A sign of the evolution of a category is small advances that create efficiencies and simply help things go more smoothly. One such step is the use of a portion of an access point’s (AP) capacity for users not related or even known to the owner.
This seems to be a good idea. As everyone knows, and as Walt Mossberg points out in a re/code piece, folks have access to multiple Wi-Fi networks as they traverse even a moderately dense environment. It seems wasteful to not more cleverly access that overlapping coverage.
There even is a consortium pushing the open wireless idea. This is from the group’s website:
The Open Wireless Movement is a coalition of Internet freedom advocates, companies, organizations, and technologists working to develop new wireless technologies and to inspire a movement of Internet openness. We are aiming to build technologies that would make it easy for Internet subscribers to portion off their wireless networks for guests and the public while maintaining security, protecting privacy, and preserving quality of access.https://o1.qnsr.com/log/p.gif?;n=203;c=204663295;s=11915;x=7936;f=201904081034270;u=j;z=TIMESTAMP;a=20410779;e=i
The concept may make sense, but it is not succeeding domestically. PCWorld reports that Fon, a Spanish company that promotes AP sharing, “has largely failed to build a presence in the U.S. beyond a project in Brooklyn and a roaming deal with AT&T,” according to reporter Mikael Ricknäs.
The technical, business and/or cultural challenges apparently aren’t so great elsewhere. The company has about 15.6 million hotspots and recently made deals with Vodafone in Spain and Italy. A partnership with Telstra in Australia was slated to go live in late June and it is expanding in Japan via a deal with SoftBank, the story reports. The company still hopes to pass 25 million homes in the U.S. in two years.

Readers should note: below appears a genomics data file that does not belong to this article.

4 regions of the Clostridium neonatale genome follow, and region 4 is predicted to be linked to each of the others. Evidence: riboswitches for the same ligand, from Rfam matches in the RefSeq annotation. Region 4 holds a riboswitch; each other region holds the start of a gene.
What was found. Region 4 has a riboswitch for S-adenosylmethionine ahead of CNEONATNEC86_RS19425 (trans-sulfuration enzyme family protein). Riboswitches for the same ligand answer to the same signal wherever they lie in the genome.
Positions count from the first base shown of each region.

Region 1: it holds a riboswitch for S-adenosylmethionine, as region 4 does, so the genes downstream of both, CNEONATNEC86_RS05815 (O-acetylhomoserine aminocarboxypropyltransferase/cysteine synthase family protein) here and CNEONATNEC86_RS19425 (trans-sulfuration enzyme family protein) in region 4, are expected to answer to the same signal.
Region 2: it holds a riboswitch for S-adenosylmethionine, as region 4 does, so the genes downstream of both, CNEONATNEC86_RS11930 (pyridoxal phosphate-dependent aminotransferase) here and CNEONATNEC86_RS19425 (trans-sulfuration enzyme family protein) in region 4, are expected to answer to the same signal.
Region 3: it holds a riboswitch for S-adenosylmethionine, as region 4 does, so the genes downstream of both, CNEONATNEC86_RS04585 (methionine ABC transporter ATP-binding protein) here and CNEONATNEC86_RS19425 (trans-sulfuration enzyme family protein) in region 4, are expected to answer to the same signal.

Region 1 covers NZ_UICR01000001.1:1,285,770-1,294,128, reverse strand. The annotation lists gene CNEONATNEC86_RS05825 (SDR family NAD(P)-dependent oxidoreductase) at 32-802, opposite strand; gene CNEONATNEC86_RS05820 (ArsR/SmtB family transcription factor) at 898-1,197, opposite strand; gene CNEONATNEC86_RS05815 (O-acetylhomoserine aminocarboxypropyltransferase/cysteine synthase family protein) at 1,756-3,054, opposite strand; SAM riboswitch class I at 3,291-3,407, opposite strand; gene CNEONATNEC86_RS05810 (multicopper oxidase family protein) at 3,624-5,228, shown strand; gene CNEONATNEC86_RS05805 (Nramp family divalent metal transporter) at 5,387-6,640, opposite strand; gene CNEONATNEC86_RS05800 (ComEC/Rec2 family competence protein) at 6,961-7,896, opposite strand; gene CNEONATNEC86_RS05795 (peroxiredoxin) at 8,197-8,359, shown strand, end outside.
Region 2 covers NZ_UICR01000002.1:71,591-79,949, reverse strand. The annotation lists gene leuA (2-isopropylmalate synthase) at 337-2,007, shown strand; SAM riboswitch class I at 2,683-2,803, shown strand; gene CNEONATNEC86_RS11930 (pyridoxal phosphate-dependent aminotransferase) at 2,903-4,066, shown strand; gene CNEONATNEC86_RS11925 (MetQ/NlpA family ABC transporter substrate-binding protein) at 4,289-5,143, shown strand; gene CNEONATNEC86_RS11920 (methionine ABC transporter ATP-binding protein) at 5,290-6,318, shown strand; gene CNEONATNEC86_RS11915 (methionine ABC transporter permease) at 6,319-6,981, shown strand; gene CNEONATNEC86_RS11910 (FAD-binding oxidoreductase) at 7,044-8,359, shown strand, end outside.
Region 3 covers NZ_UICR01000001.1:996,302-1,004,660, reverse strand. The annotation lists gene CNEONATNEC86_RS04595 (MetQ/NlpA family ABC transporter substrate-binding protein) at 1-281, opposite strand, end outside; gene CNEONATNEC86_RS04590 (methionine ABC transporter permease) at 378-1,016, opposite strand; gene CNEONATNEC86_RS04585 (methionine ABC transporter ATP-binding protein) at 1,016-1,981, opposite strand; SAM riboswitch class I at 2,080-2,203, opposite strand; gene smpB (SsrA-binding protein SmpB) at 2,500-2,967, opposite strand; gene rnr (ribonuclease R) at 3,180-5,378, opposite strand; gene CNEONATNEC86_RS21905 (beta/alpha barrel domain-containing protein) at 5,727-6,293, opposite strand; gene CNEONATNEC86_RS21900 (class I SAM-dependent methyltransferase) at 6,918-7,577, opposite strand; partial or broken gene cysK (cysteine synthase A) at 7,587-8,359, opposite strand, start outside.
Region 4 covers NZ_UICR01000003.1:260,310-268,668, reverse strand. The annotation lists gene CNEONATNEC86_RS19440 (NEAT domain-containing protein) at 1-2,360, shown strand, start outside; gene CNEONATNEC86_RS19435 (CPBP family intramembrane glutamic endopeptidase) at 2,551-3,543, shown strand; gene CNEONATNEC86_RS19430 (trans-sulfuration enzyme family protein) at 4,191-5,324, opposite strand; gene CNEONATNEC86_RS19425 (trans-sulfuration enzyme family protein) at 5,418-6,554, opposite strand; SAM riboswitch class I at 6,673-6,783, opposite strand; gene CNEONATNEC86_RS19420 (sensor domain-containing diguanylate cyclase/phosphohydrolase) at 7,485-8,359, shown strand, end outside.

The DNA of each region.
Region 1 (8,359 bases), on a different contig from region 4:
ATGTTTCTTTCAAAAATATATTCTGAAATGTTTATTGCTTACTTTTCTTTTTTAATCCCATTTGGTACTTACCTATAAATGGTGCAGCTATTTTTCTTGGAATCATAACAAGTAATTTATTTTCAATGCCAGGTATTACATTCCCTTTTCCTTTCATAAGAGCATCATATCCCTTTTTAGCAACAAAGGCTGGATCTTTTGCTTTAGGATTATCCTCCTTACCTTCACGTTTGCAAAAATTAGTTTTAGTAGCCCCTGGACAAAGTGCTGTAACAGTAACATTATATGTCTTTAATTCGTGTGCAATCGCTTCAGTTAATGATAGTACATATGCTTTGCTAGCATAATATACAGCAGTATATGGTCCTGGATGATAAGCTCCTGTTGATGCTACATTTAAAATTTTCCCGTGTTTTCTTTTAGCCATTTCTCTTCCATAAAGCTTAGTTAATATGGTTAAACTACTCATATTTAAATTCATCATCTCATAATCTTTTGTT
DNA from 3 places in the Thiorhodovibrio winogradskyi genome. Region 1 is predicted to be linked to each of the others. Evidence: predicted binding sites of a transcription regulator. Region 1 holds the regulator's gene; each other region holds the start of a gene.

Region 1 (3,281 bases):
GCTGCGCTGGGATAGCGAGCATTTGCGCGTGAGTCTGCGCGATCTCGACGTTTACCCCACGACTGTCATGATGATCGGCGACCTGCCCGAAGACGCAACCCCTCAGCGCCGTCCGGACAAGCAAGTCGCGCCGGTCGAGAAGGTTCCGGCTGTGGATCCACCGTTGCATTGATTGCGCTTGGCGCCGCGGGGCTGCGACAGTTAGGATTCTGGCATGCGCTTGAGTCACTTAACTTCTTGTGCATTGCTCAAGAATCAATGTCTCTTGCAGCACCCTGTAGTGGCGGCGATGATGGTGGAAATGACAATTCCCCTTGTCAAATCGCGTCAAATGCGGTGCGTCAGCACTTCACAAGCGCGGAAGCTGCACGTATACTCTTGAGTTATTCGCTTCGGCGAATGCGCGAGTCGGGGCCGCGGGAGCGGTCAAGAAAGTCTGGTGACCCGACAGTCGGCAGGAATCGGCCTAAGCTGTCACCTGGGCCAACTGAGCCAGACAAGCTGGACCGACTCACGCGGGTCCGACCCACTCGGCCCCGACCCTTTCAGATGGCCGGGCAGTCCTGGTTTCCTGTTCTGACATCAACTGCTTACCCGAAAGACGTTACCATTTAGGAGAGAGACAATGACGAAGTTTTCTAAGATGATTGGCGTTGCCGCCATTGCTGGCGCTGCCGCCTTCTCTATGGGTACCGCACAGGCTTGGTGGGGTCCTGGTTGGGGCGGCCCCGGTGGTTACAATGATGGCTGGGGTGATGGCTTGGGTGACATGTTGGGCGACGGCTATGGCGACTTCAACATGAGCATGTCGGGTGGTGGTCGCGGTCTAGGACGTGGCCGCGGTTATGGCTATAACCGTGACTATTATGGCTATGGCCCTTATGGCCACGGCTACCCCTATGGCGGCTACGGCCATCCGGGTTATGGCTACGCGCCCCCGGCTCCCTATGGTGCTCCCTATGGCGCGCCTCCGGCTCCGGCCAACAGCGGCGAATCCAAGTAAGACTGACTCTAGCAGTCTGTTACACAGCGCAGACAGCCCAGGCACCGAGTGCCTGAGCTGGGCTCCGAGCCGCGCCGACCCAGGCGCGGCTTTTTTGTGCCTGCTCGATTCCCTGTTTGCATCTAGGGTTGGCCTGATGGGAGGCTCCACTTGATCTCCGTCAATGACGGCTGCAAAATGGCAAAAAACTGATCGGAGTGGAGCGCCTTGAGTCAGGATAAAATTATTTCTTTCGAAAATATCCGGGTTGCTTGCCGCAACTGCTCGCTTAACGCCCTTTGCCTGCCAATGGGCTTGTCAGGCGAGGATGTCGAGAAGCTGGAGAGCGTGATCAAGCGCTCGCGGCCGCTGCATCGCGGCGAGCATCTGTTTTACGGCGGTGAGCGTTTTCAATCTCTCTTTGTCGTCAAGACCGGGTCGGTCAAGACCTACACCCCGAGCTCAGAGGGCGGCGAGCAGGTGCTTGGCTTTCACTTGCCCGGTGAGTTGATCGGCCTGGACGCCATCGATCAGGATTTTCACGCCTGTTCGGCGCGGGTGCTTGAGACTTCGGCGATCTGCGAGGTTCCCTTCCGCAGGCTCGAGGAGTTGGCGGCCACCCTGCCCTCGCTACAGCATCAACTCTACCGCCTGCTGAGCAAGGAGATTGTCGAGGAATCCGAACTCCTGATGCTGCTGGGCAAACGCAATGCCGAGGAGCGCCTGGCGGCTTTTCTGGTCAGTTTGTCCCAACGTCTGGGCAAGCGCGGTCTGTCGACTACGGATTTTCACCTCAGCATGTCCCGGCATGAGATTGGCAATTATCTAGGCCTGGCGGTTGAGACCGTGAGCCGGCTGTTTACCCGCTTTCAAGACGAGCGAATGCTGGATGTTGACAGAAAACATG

Comcast is also interested in AP sharing. Things are not going so well, however, and the way in which Comcast is going about it threatens to give the concept a bad name. The story says that the company had plans, as of the end of 2014, to use 8 million of its newer residential APs connected to its Xfinity WiFi Hotspot network to run public networks.
However, a class-action suit was filed in the U.S. District Court in San Francisco against the company late last year. The plaintiffs claim that though the subscribers have the right to opt out of participating in the secondary public network, it is turned on without their permission and that the contract between them and Comcast inadequately addresses the issue, if at all. The company is in essence stealing electricity from subscribers, whose homes power the networked APs, the suit says. There seems to be no update on the suit, which suggests that it is still pending.
The Wi-Fi sector started as the wild west of telecommunications. During the past few years, it has increasingly been embraced as a full player at both the residential and business levels. As it is brought into the “club,” the rough edges of its early days must be smoothed out. Confronting the vast inefficiencies of how networks are used is one item on the list, and sharing APs seems like too good an idea to not be used.
It is intriguing that Fon is having so much trouble gaining traction in the U.S. Comcast’s apparently ham-handed approach certainly won’t help make the idea more of a reality.
Carl Weinschenk covers telecom for IT Business Edge. He writes about wireless technology, disaster recovery/business continuity, cellular services, the Internet of Things, machine-to-machine communications and other emerging technologies and platforms. He also covers net neutrality and related regulatory issues. Weinschenk has written about the phone companies, cable operators and related companies for decades and is senior editor of Broadband Technology Report. He can be reached at email@example.com and via twitter at @DailyMusicBrk.